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Should Service cavity be vapor open to interior

smokey059 | Posted in General Questions on

I built a 2×4 wall to the interior of a 2×6 exterior wall.  I wanted the interior wall as a  way to break  sound transmission and as a service cavity to run all my  cables as the room will be a media/ living room. I live in zone 6a. The exterior wall has a layer of foil faced  2″ polyiso on the interior face of the studs and roxoul in the bays then a gap and then the 2×4 interior wall. I want to put fiberglass insulation in the service cavity bays (sound experts recommend) and then 2 layers of 5/8 ” drywall. The room is 400 sqft. 2 walls to the exterior. Now my question is since the polyiso is a vapor barrier and will stop vapor moving outward will I want the drywall on the interior of the service cavity wall to be vapor open as to allow moisture to dry to the interior since the mosture can’t move outward thru the foil faced polyiso.   I know the drywall will let any vapor in the cavity  dry inward but what kind of paint allows that? Or doesn’t it really matter if the drywall paint is also vapor retarder. My thought is I don’t want to trap moisture in the service cavity.  Air conditioner is only used here maybe 40 -50 days a year mostly for humidity control not temperature control. Any advice greatly appreciated.

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  1. Expert Member
    BILL WICHERS | | #1

    You want that interior wall to be vapor open. Unless you go really overboard with paint, it should stay vapor open enough to be OK.

    Note that by adding additional insulation in your 2x4 wall, you're changing the R ratio of the interior batts to the exterior rigid foam. This will result in colder exterior sheathing in the winter, and more potential for moisture accumulation within the wall. My first thought here is that a layer of vapor retarder (MemBrain, etc.) on the interior side of the exterior 2x6 wall, facing the gap between the 2x6 and 2x4 walls, might help here. This vapor retarder would help to limit moisture getting into the colder, exterior 2x6 wall. I haven't ever tried this, and will be interested if anyone else here has some ideas.


  2. smokey059 | | #2

    Maybe I wasn't clear enough in my post but the foil faced polyiso is on the interior of the exterior 2x6 wall. Since the foil face is a vapor barrier i assumed this should stop any moisture from the interior moving outward into the exterior wall assembly , but with the 2x4 service cavity wall also to the interior of the foil face I was wondering where any mosture would go once it passed thru the interior drywall on the 2x4 service cavity wall.
    If it can't move outwards because of the foil face polyiso vapor barrier and it can't come back inwards because of the drywall paint and primer it seems it would be trapped in the service cavity.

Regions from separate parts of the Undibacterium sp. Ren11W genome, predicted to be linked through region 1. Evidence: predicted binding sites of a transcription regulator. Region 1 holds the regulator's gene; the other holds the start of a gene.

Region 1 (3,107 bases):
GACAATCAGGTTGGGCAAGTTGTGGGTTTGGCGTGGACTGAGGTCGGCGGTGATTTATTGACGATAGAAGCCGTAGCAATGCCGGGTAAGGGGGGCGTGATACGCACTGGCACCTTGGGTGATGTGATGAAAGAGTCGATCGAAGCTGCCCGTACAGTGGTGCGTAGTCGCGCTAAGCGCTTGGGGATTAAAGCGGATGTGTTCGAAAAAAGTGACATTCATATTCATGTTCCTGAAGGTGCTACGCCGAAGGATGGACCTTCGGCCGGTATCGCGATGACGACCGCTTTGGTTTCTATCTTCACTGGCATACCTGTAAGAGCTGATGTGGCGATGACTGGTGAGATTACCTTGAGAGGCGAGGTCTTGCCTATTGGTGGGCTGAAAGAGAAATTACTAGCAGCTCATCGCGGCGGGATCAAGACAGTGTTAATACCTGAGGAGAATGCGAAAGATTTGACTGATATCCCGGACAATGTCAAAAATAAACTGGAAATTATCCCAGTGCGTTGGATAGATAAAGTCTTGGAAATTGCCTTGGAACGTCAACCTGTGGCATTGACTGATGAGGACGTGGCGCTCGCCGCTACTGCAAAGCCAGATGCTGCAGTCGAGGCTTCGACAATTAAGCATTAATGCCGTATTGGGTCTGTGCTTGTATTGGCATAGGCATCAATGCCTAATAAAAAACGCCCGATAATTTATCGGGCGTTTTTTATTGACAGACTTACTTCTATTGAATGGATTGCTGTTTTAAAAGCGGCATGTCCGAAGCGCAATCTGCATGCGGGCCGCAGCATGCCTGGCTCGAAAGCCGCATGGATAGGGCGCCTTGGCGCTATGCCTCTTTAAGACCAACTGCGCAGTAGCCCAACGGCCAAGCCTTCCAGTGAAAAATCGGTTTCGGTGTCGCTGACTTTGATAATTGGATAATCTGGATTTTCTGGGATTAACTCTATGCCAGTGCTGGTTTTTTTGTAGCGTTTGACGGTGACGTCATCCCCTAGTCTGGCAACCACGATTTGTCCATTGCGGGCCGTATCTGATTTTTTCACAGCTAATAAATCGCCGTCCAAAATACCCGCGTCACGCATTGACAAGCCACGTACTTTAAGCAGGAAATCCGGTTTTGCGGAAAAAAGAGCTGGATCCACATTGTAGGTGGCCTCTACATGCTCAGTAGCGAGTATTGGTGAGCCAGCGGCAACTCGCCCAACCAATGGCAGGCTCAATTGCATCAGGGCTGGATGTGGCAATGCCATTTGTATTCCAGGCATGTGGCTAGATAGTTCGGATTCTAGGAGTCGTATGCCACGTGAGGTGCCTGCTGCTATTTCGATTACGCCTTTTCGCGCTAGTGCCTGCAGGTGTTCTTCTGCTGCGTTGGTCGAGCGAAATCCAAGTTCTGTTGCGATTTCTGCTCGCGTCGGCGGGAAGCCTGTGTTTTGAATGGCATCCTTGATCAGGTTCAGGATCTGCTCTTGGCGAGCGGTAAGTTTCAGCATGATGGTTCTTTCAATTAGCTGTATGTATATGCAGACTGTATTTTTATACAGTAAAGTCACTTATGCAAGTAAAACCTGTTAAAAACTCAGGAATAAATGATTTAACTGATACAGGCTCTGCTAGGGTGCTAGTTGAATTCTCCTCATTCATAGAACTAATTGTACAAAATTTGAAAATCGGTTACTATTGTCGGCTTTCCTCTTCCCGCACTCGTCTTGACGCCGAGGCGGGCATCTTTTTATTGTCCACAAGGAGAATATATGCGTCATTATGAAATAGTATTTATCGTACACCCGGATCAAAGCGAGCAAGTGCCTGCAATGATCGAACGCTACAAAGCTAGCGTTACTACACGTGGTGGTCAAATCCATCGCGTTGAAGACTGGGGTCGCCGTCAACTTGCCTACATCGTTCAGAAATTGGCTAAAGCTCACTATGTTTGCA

If the paint and drywall primer won't trap any mosture that gets into the service cavity from moving back inwards my thought was the service cavity can dry to the interior. What type of paint would be best for that to happen? Thanks

    1. Expert Member
      BILL WICHERS | | #3

      Sorry, my default mode of thinking is "EXTERIOR rigid foam" and I completely missed that you mentioned your polyiso is on the INTERIOR side of the EXTERIOR wall :-)

      In your case, you would want a vapor open exterior siding or rain screen (rain screen is best), and you want vapor open on the inside too. You need drying towards both sides because you have a vapor barrier in the middle. The more "dangerous in winter" side is the interior wall, but with all that insulation, you shouldn't really have any issues with condensation on the polyiso in the middle of the sandwich. The exterior side would be an issue in the summer, but in your climate zone I'd expect that to be low risk too as long as you don't have a vapor barrier on the exterior side of that 2x6 wall.

      I wouldn't worry too much about paint and primer. Normal paint and primer doesn't create a vapor barrier. I would avoid vinyl wall paper though. I think you have a pretty safe assembly here. Do take care to air seal both the 2x6 and the 2x4 walls though.


  3. smokey059 | | #4

    Thanks for the input. I'll just prime and paint and air seal the drywall and not worry about it. Thanks again

  4. smokey059 | | #5

    Thanks for the input. I'll just prime and paint and air seal the drywall and not worry about it.

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